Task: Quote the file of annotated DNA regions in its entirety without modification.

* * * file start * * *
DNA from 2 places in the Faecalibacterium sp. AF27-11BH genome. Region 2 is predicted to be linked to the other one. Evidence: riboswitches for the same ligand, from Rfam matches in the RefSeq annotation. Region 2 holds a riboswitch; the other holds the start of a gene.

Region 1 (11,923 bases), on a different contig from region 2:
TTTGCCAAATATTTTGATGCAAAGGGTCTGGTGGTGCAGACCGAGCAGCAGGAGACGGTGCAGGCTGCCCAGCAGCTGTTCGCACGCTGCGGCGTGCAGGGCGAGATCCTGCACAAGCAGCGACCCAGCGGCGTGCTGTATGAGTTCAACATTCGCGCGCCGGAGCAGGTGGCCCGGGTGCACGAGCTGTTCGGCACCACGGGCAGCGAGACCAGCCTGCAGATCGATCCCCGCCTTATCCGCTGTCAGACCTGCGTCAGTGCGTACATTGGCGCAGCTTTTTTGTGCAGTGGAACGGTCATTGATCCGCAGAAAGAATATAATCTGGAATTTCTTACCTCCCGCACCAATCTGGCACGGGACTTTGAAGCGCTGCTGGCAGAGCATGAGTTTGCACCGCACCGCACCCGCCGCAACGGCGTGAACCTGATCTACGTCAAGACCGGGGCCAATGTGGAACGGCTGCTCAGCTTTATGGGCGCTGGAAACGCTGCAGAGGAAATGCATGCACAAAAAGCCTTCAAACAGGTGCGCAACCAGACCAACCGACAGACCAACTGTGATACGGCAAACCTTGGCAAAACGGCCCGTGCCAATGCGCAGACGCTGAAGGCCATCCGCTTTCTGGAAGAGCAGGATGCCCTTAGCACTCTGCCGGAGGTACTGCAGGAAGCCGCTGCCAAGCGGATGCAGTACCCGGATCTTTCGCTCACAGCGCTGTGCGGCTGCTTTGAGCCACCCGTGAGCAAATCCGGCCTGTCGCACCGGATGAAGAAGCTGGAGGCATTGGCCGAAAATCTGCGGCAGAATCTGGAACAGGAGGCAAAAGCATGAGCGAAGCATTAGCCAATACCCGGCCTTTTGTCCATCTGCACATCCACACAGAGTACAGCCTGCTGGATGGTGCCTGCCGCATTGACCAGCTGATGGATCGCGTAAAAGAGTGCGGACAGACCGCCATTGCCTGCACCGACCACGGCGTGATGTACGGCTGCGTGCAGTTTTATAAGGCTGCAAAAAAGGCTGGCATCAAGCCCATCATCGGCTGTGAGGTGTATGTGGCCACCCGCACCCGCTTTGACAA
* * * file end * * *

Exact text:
DNA from 2 places in the Faecalibacterium sp. AF27-11BH genome. Region 2 is predicted to be linked to the other one. Evidence: riboswitches for the same ligand, from Rfam matches in the RefSeq annotation. Region 2 holds a riboswitch; the other holds the start of a gene.

Region 1 (11,923 bases), on a different contig from region 2:
TTTGCCAAATATTTTGATGCAAAGGGTCTGGTGGTGCAGACCGAGCAGCAGGAGACGGTGCAGGCTGCCCAGCAGCTGTTCGCACGCTGCGGCGTGCAGGGCGAGATCCTGCACAAGCAGCGACCCAGCGGCGTGCTGTATGAGTTCAACATTCGCGCGCCGGAGCAGGTGGCCCGGGTGCACGAGCTGTTCGGCACCACGGGCAGCGAGACCAGCCTGCAGATCGATCCCCGCCTTATCCGCTGTCAGACCTGCGTCAGTGCGTACATTGGCGCAGCTTTTTTGTGCAGTGGAACGGTCATTGATCCGCAGAAAGAATATAATCTGGAATTTCTTACCTCCCGCACCAATCTGGCACGGGACTTTGAAGCGCTGCTGGCAGAGCATGAGTTTGCACCGCACCGCACCCGCCGCAACGGCGTGAACCTGATCTACGTCAAGACCGGGGCCAATGTGGAACGGCTGCTCAGCTTTATGGGCGCTGGAAACGCTGCAGAGGAAATGCATGCACAAAAAGCCTTCAAACAGGTGCGCAACCAGACCAACCGACAGACCAACTGTGATACGGCAAACCTTGGCAAAACGGCCCGTGCCAATGCGCAGACGCTGAAGGCCATCCGCTTTCTGGAAGAGCAGGATGCCCTTAGCACTCTGCCGGAGGTACTGCAGGAAGCCGCTGCCAAGCGGATGCAGTACCCGGATCTTTCGCTCACAGCGCTGTGCGGCTGCTTTGAGCCACCCGTGAGCAAATCCGGCCTGTCGCACCGGATGAAGAAGCTGGAGGCATTGGCCGAAAATCTGCGGCAGAATCTGGAACAGGAGGCAAAAGCATGAGCGAAGCATTAGCCAATACCCGGCCTTTTGTCCATCTGCACATCCACACAGAGTACAGCCTGCTGGATGGTGCCTGCCGCATTGACCAGCTGATGGATCGCGTAAAAGAGTGCGGACAGACCGCCATTGCCTGCACCGACCACGGCGTGATGTACGGCTGCGTGCAGTTTTATAAGGCTGCAAAAAAGGCTGGCATCAAGCCCATCATCGGCTGTGAGGTGTATGTGGCCACCCGCACCCGCTTTGACAA